You’re standing behind the podium and look up to see the industry’s movers-and-shakers staring back at you. It’s your moment to “wow” your peers with your knowledge, but suddenly all the information you have amassed has left you speechless. Your palms are sweaty, your mind is blank and the thought of uttering a word seems impossible.
Sound familiar? The good news is that we are what we think we are, and, therefore, it’s possible to turn down these negative voices in our head and at least appear to be strong, comfortable and relaxed.
Prepare yourself in whatever time you have. Don’t start with an apology. Try a dash of humor to break the ice like, “Thank you very much for the warm reception—which I so richly deserve and so seldom get.” The best one-liners make fun of the deliverer, not the listeners.
Imagine in advance how you might look in front of people and practice so that your eyes are not continually cast down. You can’t practice too much. When you rehearse with your notes, practice breathing. Take in a comfortable breath, speak, pause and breathe again. Check your posture. Are your shoulders hunched forward into a protective position? Breathing is easier when the chest is lifted because it allows the diaphragm (the horizontal muscle above the stomach) to expand freely. If you have been given time to prepare and make notes, be sure your notes are in large print and a handy format. Poor lighting at the podium when you finally arrive up front with notes in hand is one of the least expected but most frequent situations encountered by speakers.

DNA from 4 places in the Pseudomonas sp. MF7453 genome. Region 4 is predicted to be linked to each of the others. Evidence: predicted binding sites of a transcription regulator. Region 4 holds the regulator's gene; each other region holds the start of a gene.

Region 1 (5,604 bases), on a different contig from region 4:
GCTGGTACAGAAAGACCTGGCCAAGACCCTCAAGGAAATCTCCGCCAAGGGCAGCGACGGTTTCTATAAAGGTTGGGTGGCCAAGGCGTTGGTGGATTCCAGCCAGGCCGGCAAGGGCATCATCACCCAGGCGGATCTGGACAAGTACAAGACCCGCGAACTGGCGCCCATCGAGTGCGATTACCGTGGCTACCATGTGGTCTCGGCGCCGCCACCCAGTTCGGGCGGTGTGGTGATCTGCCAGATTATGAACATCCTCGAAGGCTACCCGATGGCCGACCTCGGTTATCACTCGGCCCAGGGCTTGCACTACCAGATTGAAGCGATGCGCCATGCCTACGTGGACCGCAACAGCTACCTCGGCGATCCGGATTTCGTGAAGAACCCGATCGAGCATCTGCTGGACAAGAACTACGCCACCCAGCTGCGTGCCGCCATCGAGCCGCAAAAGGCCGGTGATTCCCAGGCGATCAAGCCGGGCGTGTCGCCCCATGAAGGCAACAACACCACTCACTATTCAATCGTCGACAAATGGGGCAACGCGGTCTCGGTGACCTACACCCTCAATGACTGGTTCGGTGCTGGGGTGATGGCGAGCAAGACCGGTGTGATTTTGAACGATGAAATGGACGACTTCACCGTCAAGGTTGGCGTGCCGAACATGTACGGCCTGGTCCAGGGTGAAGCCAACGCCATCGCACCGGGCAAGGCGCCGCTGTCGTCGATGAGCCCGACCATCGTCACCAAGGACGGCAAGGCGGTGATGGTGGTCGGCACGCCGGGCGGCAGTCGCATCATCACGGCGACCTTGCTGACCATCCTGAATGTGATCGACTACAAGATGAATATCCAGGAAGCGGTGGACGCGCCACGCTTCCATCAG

- Take your time and speak clearly. Ask the audience if they can hear you before you launch into your speech. Don’t rush. It takes one or two sentences for people to get used to the sound of your voice and understand your diction.
- Take a moment to scan the audience and thank them for the opportunity to speak. While you’re scanning, think about who they are and what might be interesting for them. Identify one important point you wish to make that will relate to this particular audience.
- Start with a smile. Smiling disarms people and makes them think you know what you’re doing. As you take your place from which you will speak, make a sweeping gaze of the entire room. Look at the tops of people’s heads and people will actually feel that you are looking at them. You’ll avoid the distraction of eye-contact.
- Inspire your listeners by understanding who they are and where their interests lie. Some speakers start with an observation about the group or ask a question, like: “How many people spent more than an hour on the freeway to get here tonight?” Quickly, people will begin to feel that you are interested in them more than yourself.
Even the greatest orators and speech makers all started in the same place, learning how to put one foot after the other as they made their way down the aisle, behind the curtain, and up to the stage to utter the first line. Turning such a formidable fear into something convincing and manageable that can help your career is a great accomplishment.
Source: Ruth W. Crocker, Ph.D is an author, writing consultant and expert on recovery from trauma and personal tragedy. Her book, Those Who Remain: Remembrance and Reunion After War describes her experience following her husband’s death in Vietnam and how she found resources for healing. An excerpt has been nominated for a Pushcart Prize in 2014. She is writer-in-residence at Riverlight Wellness Center in Stonington, Connecticut, where she teaches the art of writing memoir and personal stories.